A New Twist in Politics: Bisexual Candidate Accused of Being Straight

Last week State Rep. Babette Josephs of Philadelphia's 182nd Legislative District accused her leading political opponent, Gregg Kravitz, of faking his bisexuality. Why? Because Philadelphia's gay, lesbian, and transgender voters constitute a powerful voting bloc in the district, according to The Philadelphia Inquirer's Thomas Fitzgerald.

According to Fitzgerald, Josephs told a crowd, "'I outed him as a straight person,' during a fund-raiser at the Black Sheep Pub & Restaurant, as some in the audience gasped or laughed, 'and now he goes around telling people, quote, "I swing both ways." That's quite a respectful way to talk about sexuality. This guy's a gem.'" Kravitz, 29, has called Josephs's comments offensive. "That kind of taunting is going to make it more difficult for closeted members of the LGBT community to be comfortable with themselves," Kravitz said. "It's damaging."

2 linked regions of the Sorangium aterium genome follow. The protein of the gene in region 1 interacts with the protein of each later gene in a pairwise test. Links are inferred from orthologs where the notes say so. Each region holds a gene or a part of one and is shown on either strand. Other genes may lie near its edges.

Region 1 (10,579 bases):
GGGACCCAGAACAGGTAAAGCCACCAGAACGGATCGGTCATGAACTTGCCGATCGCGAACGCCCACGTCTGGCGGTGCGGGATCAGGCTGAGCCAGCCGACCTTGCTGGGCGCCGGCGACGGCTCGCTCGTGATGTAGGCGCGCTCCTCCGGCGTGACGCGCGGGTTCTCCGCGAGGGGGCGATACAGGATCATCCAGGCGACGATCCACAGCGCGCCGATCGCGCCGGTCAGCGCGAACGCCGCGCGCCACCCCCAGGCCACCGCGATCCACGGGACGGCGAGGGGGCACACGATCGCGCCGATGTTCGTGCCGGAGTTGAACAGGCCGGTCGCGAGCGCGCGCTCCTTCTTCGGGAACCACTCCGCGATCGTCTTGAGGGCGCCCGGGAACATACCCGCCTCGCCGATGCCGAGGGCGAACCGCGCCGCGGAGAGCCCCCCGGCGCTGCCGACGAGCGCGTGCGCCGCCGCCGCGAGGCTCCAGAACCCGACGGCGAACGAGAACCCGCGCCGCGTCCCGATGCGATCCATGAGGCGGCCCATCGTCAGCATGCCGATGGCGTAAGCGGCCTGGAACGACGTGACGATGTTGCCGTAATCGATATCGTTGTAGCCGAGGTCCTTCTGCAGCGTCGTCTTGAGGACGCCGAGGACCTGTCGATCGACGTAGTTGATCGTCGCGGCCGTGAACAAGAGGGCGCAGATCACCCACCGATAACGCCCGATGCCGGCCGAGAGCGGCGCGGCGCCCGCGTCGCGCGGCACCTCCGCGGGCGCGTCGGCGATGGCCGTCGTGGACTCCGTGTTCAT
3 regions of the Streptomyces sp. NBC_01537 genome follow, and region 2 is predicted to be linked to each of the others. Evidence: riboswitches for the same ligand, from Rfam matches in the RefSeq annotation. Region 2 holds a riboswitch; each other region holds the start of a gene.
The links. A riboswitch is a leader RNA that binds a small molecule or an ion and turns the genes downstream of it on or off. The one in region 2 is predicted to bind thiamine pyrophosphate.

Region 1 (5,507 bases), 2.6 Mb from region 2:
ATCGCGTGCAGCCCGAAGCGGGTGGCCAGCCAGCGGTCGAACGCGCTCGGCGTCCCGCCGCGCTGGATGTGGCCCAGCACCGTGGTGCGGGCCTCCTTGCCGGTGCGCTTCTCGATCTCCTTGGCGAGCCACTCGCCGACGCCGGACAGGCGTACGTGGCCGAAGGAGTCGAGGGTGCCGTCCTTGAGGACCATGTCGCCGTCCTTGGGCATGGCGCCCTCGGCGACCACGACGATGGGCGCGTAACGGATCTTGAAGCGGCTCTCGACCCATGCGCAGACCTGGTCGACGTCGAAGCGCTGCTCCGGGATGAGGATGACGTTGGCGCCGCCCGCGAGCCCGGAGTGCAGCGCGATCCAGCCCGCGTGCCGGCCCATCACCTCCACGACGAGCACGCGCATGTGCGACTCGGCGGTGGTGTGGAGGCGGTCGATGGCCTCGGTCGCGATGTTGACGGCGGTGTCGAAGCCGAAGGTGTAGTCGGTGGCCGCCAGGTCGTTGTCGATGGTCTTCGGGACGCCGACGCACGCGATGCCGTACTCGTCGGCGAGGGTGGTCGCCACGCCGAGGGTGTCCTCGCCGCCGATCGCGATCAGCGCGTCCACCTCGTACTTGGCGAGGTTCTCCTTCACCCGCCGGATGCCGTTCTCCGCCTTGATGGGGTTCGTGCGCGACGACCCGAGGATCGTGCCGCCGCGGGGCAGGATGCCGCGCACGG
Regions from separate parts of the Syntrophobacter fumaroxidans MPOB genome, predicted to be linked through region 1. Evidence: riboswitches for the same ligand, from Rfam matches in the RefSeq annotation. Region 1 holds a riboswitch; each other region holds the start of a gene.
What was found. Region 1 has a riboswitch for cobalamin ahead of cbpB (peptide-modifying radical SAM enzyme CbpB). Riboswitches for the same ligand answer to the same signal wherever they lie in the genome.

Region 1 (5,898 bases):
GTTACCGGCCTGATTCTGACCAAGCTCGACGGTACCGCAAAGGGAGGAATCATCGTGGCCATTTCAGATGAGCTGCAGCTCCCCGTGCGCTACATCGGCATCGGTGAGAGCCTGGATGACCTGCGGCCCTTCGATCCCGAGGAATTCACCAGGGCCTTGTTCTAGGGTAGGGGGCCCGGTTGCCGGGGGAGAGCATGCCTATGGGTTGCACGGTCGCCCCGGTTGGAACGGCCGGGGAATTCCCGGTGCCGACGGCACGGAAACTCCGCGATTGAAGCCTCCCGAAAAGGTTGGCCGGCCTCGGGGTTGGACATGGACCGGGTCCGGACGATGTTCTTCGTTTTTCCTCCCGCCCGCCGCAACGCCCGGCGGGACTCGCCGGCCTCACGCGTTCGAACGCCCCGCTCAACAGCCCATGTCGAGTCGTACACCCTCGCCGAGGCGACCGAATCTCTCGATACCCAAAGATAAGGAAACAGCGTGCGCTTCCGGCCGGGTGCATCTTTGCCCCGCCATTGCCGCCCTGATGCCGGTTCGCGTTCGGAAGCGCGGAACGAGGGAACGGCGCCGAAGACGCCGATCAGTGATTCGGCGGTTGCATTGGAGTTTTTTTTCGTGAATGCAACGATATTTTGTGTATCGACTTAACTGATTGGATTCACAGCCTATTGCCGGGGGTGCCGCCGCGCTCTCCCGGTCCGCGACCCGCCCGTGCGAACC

In an interview with the Inquirer, Josephs said her opponent had showed up at an event with a girlfriend and that she was "puzzled" by what she described as conflicting statements by her opponent about his sexuality.

Kravitz himself has publicized Josephs's remarks, according to Talking Points Memo, and has hardly shied away from the controversy.

TPM reports that Josephs has tried to backpedal slightly from her comments, arguing that "I don’t even care anymore. A person's sexuality has nothing to do with any of this."

But it might be too late for Josephs to successfully backpedal. Kravitz has seized on what appears to be a significant political misstep, tweeting about the coverage of her comments, urging followers to read her subsequent remarks, and—although pointing to her strong record on gay-rights issues—arguing that her comments were damaging to the gay community. His campaign Web site's home page leads with Josephs's statements.

Several gay advocates, however, seemed fine with the turn of events, taking a sanguine approach to the whole affair. As Mark Segal, publisher of The Philadelphia Gay News, told the Inquirer: "We've hit a new high point when candidates are accused of pretending to be gay to win a seat."